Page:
Tashi-Delek friends, family and stalkers back home! We are reporting from Dharamsala, India, the seat of the Tibetan government in Exile and residency of his Holiness, the Dalai Lama. We spent our last two magnificent weeks before spring break transported out of India and into the magical realm of Tibetan Buddhism with Professor Elizabeth Benard. Every PacRimmer enjoyed the gracious hospitality of Tibetan home-stay families, living in pairs with a unique family located throughout the McLeod Ganj (upper Dharmsala).
This was PacRim’s first experience in with a home-stay family, and as our time on PacRim dwindles to an end, we all took great comfort living in a home, eating home-made meals, and enjoying the pace of family life once more. Several PacRimmers enjoyed cooking with their families, others tried dressing in the local tradition chupa dress of married women. With limited language and exceptional miming skills, we shared stories and adventures, worries and laughter together with out home-stay families.
We had the opportunity to sit for a teaching from His Holiness, tussled together in the early morning in the courtyard of the main temple, listening on our headphones to the live translation of his address to the Tibetan people and spiritual community. A few days later we witnessed Uprising Day, March 10th, the commemoration of the Dalai Lama’s flight from Chinese invasion. All of Mcleod Ganj took to the streets with Tibetan flags and songs, marching in solidarity for their friends, family and countrymen living abroad and in Tibet.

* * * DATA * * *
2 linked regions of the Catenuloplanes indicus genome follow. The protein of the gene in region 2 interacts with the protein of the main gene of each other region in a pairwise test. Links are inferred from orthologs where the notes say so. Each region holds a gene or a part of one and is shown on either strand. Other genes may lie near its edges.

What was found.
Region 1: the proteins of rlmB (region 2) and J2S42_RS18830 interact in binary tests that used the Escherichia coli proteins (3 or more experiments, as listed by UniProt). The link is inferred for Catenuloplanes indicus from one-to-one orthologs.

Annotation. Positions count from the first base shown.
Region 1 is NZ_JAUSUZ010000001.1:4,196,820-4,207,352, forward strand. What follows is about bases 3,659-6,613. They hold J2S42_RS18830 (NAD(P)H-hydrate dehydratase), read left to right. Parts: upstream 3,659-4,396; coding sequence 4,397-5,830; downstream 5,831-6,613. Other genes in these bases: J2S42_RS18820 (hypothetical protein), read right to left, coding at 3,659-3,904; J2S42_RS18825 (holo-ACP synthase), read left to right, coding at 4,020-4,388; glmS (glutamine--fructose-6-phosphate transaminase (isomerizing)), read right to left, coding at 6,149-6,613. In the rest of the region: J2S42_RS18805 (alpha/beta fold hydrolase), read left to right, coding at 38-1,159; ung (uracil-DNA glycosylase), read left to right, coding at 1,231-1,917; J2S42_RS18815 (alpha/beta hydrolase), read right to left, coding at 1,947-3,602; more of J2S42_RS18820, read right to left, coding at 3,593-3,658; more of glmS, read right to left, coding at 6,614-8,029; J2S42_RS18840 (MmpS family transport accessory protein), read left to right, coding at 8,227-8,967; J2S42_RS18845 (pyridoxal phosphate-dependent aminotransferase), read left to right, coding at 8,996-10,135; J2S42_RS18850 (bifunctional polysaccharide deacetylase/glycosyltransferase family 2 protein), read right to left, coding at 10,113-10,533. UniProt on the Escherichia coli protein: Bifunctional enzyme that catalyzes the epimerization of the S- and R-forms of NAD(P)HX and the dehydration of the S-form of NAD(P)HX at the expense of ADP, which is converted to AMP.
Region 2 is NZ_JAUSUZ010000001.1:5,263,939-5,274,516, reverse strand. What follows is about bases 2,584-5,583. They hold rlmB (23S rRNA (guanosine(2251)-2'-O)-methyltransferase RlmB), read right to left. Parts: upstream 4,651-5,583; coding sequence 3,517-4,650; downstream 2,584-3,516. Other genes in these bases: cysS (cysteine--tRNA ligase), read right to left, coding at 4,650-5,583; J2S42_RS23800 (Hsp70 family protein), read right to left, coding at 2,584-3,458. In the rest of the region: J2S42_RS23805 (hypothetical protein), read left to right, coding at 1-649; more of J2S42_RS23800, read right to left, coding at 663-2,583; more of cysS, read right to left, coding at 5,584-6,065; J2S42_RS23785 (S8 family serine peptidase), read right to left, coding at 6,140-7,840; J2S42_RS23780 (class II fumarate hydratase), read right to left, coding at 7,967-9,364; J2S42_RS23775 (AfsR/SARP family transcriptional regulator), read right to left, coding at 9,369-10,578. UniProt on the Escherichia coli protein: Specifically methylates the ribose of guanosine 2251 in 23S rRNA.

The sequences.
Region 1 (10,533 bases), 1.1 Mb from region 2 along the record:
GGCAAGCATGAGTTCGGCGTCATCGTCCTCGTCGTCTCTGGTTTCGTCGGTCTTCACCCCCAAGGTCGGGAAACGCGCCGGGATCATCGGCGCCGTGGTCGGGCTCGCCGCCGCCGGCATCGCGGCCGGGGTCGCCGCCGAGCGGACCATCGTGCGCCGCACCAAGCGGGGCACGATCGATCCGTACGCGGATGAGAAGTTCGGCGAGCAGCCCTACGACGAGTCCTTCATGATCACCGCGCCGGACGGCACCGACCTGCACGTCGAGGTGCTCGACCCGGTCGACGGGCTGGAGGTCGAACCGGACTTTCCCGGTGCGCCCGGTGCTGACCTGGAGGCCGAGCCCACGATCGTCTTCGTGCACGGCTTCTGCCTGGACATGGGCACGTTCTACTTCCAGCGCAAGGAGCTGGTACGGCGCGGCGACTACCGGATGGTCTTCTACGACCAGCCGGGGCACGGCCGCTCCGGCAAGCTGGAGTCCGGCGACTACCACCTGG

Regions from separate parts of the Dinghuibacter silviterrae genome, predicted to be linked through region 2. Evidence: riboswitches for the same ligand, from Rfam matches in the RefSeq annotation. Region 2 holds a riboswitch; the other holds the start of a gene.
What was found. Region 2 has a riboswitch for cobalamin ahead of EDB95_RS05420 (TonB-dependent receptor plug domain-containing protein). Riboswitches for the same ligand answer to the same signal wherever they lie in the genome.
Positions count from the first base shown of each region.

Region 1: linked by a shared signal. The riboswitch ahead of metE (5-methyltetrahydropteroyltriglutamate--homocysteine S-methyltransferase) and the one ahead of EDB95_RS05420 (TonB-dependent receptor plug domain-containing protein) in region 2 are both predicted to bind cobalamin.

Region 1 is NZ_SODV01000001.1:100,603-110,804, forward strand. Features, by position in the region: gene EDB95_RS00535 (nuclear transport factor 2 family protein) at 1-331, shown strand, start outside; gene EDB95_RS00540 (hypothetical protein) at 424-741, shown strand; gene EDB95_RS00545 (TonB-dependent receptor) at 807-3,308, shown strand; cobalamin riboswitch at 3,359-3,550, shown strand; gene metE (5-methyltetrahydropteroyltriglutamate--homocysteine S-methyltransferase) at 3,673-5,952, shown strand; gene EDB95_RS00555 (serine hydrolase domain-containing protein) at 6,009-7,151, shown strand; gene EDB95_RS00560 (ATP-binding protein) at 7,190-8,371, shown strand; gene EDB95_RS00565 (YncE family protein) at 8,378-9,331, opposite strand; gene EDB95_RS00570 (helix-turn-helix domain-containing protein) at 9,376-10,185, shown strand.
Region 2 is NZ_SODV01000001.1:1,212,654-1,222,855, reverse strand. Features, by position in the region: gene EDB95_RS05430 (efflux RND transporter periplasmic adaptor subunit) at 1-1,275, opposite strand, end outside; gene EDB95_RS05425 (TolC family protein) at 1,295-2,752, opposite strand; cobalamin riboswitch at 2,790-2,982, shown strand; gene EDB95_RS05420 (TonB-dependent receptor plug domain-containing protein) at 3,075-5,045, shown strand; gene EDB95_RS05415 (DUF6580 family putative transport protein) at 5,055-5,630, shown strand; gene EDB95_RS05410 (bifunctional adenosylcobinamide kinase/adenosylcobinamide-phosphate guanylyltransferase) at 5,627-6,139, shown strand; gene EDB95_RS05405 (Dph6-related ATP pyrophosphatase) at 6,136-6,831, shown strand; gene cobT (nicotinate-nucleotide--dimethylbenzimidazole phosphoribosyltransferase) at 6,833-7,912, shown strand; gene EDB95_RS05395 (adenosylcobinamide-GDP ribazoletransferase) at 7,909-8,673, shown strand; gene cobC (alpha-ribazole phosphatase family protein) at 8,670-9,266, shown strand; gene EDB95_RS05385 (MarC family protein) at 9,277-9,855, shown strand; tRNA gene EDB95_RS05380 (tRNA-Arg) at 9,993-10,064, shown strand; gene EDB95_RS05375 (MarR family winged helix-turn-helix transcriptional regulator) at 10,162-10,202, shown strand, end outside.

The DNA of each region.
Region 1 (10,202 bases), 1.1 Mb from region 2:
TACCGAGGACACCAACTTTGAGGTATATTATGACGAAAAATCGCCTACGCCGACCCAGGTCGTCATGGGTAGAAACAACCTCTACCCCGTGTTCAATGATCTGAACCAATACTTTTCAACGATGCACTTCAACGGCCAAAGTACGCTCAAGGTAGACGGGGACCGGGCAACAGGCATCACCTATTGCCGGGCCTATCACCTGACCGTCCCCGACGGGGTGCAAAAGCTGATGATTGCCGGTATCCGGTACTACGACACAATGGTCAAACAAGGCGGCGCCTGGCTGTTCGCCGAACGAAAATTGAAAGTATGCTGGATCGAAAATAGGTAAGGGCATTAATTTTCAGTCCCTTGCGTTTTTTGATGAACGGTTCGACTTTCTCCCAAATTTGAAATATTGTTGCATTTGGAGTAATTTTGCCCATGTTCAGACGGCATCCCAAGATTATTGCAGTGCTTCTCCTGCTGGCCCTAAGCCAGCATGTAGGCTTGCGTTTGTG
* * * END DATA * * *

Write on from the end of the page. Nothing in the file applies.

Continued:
Dharamsala was a remarkable experience. Populated equally by Monks, Refugees, Indians, and foreign explorers and seekers, the community persisted in being one of the most unique, interesting, and surprising places to live in. The massive confluence of so many different people, with entirely different intentions and life experiences, all drawn to this one location inspired a kind of whimsical spontaneity usually found only in the pages of J. K. Rowling or Lewis Carroll. We will never forget our time here.
A Question to PacRimmers:
What was the biggest miscommunication between yourself and your home-stay family.
It’s a small thing, but my biggest miscommunication with my host family involved the dog. It was a fluffy little thing, and when Cony and I were home, it would jump on the furniture to cuddle us and have us pet it. It took us a few days to see whether it was allowed to or not. Our host grandma yelled at it to get down the first time, but we think that was because I was shying away from it. I only shied away because I didn’t want to encourage it if it wasn’t supposed to be on the furniture. But then our host dad would let it come up at dinner time, so we did from then on as well.
Biggest miscommunication was one day while washing dishes Erin and I dumped this pan full of tea remains into the drain when we were not supposed to wash it. Our Amala was amused but also annoyed.
Okay, so I found out during our home stay that I got a job as a peer adviser back at the University of Puget Sound for my senior year! So I was really excited and told my family. My Pala speaks limited English. He was trying to tell me about this custom that Indians/Tibetans have where when someone has very good news, he or she is supposed to give out sweets to the people around him or her. Well, I completely misunderstood and thought he was saying that he and the family should give ME sweets as in a party celebration type thing! So I was like, “It’s okay Pala, it’s okay, I don’t need sweets…” which was met with HUGEEEE laughter by everyone else, especially my host brother Gyurmey who explained it to me and I turned bright red from embarrassment. And he still does not let me live it down to this day. Like actually.